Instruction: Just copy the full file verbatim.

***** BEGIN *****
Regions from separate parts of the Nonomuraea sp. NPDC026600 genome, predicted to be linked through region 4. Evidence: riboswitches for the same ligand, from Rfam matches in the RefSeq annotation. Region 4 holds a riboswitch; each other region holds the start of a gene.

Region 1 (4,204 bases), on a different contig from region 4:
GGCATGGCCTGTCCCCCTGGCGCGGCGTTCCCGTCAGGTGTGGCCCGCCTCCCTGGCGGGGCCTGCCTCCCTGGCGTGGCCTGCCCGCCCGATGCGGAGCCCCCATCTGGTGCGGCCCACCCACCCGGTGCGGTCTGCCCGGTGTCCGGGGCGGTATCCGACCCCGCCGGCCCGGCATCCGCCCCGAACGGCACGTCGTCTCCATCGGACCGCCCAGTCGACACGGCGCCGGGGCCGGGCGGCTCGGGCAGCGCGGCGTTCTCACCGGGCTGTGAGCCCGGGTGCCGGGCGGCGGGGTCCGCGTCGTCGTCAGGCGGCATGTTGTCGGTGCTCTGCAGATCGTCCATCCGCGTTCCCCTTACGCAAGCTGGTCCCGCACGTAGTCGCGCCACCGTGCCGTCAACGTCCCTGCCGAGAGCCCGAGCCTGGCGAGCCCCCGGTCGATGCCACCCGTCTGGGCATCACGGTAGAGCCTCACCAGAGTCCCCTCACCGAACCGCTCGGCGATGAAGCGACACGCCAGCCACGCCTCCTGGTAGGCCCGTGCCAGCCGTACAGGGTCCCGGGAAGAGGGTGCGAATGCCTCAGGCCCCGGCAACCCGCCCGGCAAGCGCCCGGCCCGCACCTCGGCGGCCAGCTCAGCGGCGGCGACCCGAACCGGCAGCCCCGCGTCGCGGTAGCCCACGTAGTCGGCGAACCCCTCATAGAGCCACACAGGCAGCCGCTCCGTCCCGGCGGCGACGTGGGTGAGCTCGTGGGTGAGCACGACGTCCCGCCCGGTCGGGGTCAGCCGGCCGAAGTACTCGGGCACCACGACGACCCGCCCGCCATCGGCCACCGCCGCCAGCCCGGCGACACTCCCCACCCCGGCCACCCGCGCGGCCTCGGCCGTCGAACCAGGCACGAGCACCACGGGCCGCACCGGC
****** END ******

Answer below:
Regions from separate parts of the Nonomuraea sp. NPDC026600 genome, predicted to be linked through region 4. Evidence: riboswitches for the same ligand, from Rfam matches in the RefSeq annotation. Region 4 holds a riboswitch; each other region holds the start of a gene.

Region 1 (4,204 bases), on a different contig from region 4:
GGCATGGCCTGTCCCCCTGGCGCGGCGTTCCCGTCAGGTGTGGCCCGCCTCCCTGGCGGGGCCTGCCTCCCTGGCGTGGCCTGCCCGCCCGATGCGGAGCCCCCATCTGGTGCGGCCCACCCACCCGGTGCGGTCTGCCCGGTGTCCGGGGCGGTATCCGACCCCGCCGGCCCGGCATCCGCCCCGAACGGCACGTCGTCTCCATCGGACCGCCCAGTCGACACGGCGCCGGGGCCGGGCGGCTCGGGCAGCGCGGCGTTCTCACCGGGCTGTGAGCCCGGGTGCCGGGCGGCGGGGTCCGCGTCGTCGTCAGGCGGCATGTTGTCGGTGCTCTGCAGATCGTCCATCCGCGTTCCCCTTACGCAAGCTGGTCCCGCACGTAGTCGCGCCACCGTGCCGTCAACGTCCCTGCCGAGAGCCCGAGCCTGGCGAGCCCCCGGTCGATGCCACCCGTCTGGGCATCACGGTAGAGCCTCACCAGAGTCCCCTCACCGAACCGCTCGGCGATGAAGCGACACGCCAGCCACGCCTCCTGGTAGGCCCGTGCCAGCCGTACAGGGTCCCGGGAAGAGGGTGCGAATGCCTCAGGCCCCGGCAACCCGCCCGGCAAGCGCCCGGCCCGCACCTCGGCGGCCAGCTCAGCGGCGGCGACCCGAACCGGCAGCCCCGCGTCGCGGTAGCCCACGTAGTCGGCGAACCCCTCATAGAGCCACACAGGCAGCCGCTCCGTCCCGGCGGCGACGTGGGTGAGCTCGTGGGTGAGCACGACGTCCCGCCCGGTCGGGGTCAGCCGGCCGAAGTACTCGGGCACCACGACGACCCGCCCGCCATCGGCCACCGCCGCCAGCCCGGCGACACTCCCCACCCCGGCCACCCGCGCGGCCTCGGCCGTCGAACCAGGCACGAGCACCACGGGCCGCACCGGC